Daily Travel Flashback: Beijing, China

31/05/2011
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New York-based writer and photographer Jennifer Pinkowski’s photo takes us to Beijing, where she went in 2007, and to the ancient neighborhoods first established under Kublai Khan. The color of the pinwheels contrasts with the subject matter – these are public bathrooms, whose smell Jennifer hasn’t forgotten.

Public Toilet in Beijing Hutongs

The multi-hued whimsy of the pinwheels contrasts with the monochromatic nature of a Beijing public bathroom. Photo: Jennifer Pinkowski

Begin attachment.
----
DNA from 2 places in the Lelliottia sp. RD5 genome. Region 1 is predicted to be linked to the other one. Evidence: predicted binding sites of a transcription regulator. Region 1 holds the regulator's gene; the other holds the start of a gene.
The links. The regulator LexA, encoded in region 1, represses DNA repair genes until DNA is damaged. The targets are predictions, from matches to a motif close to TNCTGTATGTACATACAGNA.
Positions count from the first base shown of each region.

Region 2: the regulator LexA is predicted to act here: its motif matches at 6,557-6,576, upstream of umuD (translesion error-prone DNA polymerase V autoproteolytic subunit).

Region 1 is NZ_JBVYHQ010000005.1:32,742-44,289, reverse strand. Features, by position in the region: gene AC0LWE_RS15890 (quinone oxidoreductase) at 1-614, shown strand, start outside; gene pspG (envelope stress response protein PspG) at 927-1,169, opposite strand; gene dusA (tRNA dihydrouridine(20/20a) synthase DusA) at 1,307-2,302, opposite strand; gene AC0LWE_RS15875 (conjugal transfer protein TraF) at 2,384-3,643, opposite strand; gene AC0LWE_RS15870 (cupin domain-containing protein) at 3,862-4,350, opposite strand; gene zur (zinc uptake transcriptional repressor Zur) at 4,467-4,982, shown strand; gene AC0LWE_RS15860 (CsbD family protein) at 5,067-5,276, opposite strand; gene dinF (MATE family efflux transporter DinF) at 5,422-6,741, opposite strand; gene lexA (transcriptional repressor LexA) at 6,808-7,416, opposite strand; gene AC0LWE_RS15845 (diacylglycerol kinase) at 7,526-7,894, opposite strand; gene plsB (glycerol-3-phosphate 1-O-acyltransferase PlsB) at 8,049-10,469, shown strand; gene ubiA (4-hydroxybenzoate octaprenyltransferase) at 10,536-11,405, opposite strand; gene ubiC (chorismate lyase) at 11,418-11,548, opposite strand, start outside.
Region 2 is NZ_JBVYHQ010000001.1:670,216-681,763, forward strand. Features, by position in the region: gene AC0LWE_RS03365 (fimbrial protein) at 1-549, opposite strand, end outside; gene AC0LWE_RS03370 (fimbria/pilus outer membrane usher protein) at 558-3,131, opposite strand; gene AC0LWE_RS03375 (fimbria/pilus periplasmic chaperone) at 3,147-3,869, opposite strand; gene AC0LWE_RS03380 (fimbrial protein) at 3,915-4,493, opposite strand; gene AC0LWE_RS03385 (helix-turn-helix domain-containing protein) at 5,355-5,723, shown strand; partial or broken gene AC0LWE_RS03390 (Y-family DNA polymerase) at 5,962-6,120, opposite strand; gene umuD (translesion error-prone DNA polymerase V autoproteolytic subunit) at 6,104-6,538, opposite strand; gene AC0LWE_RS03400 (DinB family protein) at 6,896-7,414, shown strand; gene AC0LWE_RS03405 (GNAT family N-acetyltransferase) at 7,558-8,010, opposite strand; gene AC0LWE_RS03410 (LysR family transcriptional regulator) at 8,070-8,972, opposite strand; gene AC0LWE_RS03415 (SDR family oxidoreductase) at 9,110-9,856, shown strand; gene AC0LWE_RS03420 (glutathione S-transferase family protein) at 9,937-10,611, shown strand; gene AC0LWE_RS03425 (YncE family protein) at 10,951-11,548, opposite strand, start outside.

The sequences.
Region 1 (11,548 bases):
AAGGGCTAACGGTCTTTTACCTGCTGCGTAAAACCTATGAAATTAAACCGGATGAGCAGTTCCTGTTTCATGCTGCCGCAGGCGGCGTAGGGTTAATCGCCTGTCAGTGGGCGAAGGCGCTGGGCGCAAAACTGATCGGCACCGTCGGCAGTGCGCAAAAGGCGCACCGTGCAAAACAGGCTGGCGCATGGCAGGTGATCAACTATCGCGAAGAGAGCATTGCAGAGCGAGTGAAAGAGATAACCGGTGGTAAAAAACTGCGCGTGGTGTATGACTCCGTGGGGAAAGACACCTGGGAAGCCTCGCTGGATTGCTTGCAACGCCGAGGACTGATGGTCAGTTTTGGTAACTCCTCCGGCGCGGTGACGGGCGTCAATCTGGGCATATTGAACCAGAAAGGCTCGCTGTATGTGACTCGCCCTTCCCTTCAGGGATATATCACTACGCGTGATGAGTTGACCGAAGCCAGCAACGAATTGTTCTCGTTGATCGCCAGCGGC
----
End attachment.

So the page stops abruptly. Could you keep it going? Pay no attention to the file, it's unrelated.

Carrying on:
“Being from New York City, where public bathrooms are few, my first naive thought was that the high number of them in the hutongs-labyrinthine, largely poor neighborhoods dating back to the 13th century when Kublai Khan established a capital here-indicated responsible urban planning in a densely populated city. Not so much. Few homes in the hutongs have running water, so public bathrooms serve as household bathrooms. They are mostly so befouled that it’s hard to breathe; it took me two weeks to actually brave one, and after the experience I slathered myself with more hand sanitizer than can possibly be healthy. Yet the cheery, beautifully lit pinwheels and her dignified posture hint at none of that. To me it depicts a deep paradox of modern China-beauty and ugliness existing in the same space. (Not that China has cornered the market on that.) I don’t know if this building still stands. Vast swaths of hutongs have been bulldozed to make way for high rises.”                                                             By JOHN GIUFFO